Every artist works in different ways. Some styles are quick allowing for several artworks to be created a day, where others may require many days for a single image. The detail and complexity of the work gives an indication, however since it is a creative process with many variables, we must respect the artist’s process and accommodate as necessary.

Questions about usage

This is where we discuss the “three t’s” ; territory, timing and types of media. (OK I know I stretched it on the last one). How the images are being used, where they are being seen and for how long is an important part of the commissioning agreement and cost.

Where will the image/s be used?
Are you only going to be using the images in the book to be published, or will you also be creating merchandise? Will you be advertising the book? Will you be creating a specific online presence to support the book, using the illustrations?

Where will the images be seen?
If the book is being printed, in what territories will it be distributed? An electronic book available online for download will be visible globally, whereas the physical form may only be sold in your own country.

How long will you be using the images for?
This question is often perplexing for some, however it’s important to cover especially when it comes to cost. If you wish to have use of the images ‘forever’, that can be arranged. It is worth noting however that copyright of images always remains with the illustrator, regardless of the origin of the ideas behind them. Exclusive ongoing use however works as essentially the same thing. If this is your first book, and you’re keeping costs down, you might consider a shorter term of use to get the ball rolling, which you can renew when the time comes, based on it’s success.

Questions about budget

How much funding have you allocated for the illustrations?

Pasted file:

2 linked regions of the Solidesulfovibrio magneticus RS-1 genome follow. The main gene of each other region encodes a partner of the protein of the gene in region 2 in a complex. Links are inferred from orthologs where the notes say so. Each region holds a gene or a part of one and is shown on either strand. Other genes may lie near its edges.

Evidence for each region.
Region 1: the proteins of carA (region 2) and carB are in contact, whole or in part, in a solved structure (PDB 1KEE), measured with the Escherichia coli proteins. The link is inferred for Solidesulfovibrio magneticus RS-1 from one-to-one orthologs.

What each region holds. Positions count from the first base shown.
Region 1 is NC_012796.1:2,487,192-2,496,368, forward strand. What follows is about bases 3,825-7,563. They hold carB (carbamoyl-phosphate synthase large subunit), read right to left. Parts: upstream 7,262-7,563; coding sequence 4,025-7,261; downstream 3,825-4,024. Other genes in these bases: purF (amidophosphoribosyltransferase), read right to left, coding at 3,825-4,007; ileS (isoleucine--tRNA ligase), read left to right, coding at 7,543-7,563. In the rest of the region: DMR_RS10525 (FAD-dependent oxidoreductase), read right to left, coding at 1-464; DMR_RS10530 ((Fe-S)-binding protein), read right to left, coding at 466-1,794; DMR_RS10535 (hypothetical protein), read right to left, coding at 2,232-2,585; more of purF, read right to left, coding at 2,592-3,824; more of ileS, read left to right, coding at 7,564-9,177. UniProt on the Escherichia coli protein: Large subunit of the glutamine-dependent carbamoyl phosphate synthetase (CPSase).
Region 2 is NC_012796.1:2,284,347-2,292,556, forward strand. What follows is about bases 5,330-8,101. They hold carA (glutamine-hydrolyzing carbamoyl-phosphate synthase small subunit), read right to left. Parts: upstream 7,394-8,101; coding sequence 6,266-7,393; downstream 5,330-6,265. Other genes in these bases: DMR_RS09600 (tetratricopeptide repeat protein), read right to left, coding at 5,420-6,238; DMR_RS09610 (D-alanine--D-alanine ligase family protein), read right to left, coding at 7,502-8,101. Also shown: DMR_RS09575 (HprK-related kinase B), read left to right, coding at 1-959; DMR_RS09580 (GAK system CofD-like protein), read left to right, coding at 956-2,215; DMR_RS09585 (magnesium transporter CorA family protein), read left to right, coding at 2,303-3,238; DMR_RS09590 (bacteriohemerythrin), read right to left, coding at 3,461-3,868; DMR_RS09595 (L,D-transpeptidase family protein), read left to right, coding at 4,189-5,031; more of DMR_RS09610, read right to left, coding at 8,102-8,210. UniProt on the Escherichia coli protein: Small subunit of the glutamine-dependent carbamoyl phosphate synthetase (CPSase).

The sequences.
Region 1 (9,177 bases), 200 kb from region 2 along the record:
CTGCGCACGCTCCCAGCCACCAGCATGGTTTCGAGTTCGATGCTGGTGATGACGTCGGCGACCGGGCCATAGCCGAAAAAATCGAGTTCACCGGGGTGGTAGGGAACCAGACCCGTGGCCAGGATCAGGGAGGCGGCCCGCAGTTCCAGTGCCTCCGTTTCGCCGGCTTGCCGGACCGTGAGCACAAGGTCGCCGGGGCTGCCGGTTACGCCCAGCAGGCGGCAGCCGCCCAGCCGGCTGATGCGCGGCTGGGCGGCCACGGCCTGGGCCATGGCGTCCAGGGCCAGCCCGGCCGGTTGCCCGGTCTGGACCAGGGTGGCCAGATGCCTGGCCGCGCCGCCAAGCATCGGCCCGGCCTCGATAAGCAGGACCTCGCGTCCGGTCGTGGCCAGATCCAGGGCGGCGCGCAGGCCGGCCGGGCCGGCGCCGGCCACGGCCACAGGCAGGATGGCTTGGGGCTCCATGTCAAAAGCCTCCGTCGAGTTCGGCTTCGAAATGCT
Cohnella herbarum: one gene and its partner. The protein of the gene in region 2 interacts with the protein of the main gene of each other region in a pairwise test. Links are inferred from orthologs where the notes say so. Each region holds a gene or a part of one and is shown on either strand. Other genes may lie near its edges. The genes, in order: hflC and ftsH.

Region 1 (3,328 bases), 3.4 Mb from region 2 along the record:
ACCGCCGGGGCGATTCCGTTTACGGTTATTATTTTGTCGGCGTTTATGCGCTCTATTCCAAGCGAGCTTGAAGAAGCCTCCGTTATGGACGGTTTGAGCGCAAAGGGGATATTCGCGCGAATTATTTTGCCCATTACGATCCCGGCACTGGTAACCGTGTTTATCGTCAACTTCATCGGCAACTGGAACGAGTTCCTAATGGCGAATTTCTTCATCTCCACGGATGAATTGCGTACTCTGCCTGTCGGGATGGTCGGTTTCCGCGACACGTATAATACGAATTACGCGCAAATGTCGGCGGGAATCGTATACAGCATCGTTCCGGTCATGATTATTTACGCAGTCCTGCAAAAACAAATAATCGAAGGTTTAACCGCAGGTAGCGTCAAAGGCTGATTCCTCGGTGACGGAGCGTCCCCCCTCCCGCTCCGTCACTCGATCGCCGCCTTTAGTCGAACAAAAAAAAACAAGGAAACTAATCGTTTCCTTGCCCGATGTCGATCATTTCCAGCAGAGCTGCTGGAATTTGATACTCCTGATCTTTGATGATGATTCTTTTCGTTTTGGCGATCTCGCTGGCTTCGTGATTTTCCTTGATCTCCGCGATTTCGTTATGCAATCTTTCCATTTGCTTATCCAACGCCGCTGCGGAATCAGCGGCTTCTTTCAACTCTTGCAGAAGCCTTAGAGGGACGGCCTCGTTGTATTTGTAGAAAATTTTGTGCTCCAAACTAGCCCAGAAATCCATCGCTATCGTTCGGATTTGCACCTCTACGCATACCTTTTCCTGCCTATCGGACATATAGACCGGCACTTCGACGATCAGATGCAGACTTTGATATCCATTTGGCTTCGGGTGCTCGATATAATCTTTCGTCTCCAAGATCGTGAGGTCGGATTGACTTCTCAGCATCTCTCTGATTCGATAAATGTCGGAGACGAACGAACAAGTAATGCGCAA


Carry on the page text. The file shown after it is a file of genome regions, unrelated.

Providing us with the details of your budget from the outset gives us a clear idea of your financial boundaries, and allows us to negotiate with illustrators to work within those means where possible. If no budget is provided, we will quote industry standards.

As a general rule artist rates range between £200-£1000 per day depending on the popularity of the artist, style and complexity of the work. Furthermore as mentioned, usage is another factor when considering costs, and if the sale of the original physical artworks is required.

Please note unless you are J.K. Rowling, or equally successful already, we are not in a position to arrange a royalty only payment.

Other useful questions...

Is there anything else we need to consider for this job?
Is your book or project controversial in any way? Does it cover a sensitive topic? Giving us as much detail as you can about your project, how you work and what you’re looking for only helps.

Submission to publishers

Quite often with publishers, we have found that they will have their own idea of what style will work for a title. If you plan to approach a publisher, we highly recommend commission a cover artwork and a double page spread to provide publishers with a strong indication of your artistic vision.

Of course if you need any assistance at all, or have any questions that aren’t covered here, please don’t hesitate to get in touch with one of our agents who will happily help.

Our thanks to Angela D'Alton at Illustration Ltd for writing this article.


Top image by Alexis Anne McKenzie

Bottom image by Maguma